The wing operates eight different weapon systems: UH-1N, HH-60G, HC-130J, MC-130J, and CV-22 totaling more than 60 assigned aircraft. The wing teaches more than 100 courses in 18 different crew positions including pilot, combat systems officer, flight engineer, communications system operator, loadmaster and special mission aviator. Additionally, the wing responds to worldwide contingencies and provides search and rescue support to the local community.

The unit also provides people and airlift needed in response to crises around the world and assists civilian authorities in regional rescues. Supporting the 58th SOW training mission are approximately 1,250 military and civilian personnel administering over 90 training systems courses in 18 different crew positions. Assigned units are:

The 58th SOW's Operations Group is composed of five flying and two support squadrons, as well as three geographically separated pilot training units, one unit at Fort Rucker, Alabama, another unit at MCAS New River, North Carolina, and the third unit at Fairchild AFB, WA.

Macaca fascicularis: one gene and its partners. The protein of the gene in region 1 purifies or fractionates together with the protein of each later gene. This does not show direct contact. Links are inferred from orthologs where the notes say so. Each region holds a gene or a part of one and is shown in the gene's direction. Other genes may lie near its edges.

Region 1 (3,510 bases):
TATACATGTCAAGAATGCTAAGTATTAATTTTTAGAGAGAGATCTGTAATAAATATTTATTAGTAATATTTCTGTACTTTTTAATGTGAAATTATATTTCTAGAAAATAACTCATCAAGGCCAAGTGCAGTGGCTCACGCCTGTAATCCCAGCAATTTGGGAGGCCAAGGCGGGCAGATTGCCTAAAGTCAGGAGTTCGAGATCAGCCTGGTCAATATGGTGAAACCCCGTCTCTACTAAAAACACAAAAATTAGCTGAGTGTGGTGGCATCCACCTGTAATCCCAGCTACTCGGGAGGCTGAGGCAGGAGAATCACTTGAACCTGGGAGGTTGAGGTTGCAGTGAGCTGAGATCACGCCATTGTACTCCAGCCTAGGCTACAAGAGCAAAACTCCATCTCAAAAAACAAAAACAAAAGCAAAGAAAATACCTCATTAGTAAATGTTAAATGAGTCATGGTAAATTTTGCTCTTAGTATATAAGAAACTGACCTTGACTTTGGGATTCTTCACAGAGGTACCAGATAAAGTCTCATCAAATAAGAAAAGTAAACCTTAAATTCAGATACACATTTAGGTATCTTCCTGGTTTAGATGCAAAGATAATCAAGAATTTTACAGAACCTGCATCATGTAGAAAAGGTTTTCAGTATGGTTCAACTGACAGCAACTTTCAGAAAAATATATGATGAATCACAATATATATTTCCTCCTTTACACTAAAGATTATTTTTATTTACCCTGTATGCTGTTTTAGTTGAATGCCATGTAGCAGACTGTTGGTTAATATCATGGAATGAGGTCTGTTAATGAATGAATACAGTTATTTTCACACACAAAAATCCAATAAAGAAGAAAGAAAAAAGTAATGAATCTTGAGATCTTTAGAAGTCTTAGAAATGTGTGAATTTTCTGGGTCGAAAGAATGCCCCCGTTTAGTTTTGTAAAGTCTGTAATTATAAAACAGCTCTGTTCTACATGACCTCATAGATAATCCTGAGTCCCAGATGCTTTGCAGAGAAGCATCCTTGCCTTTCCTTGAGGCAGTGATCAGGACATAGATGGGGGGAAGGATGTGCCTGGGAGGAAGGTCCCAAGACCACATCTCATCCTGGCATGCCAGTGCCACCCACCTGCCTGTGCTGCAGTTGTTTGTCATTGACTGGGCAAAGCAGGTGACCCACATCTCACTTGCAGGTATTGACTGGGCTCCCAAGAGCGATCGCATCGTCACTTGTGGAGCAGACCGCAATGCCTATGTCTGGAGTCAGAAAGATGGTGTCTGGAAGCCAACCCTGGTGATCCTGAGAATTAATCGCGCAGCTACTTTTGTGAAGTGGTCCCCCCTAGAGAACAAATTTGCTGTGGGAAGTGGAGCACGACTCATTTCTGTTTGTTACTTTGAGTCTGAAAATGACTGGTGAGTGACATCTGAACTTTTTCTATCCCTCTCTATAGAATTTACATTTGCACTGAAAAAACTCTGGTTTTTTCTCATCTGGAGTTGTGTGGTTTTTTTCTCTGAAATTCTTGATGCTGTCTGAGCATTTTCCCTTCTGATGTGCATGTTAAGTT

23d Flying Training Squadron (23 FTS) (UH-1H & TH-1H) (Fort Rucker, AL)
36th Rescue Squadron (36th RQS) (UH-1N) (Fairchild AFB, WA)
58th Operations Support Squadron (58 OSS)
58th Training Squadron (58 TRS)
71st Special Operations Squadron (71 SOS) (CV-22)
415th Special Operations Squadron (415th SOS) (HC-130J & MC-130J)
512th Rescue Squadron (512 RQS) (UH-1N & HH-60G)
58th Maintenance Squadron (58 MXS)
58th Maintenance Operations Squadron (58 MOS)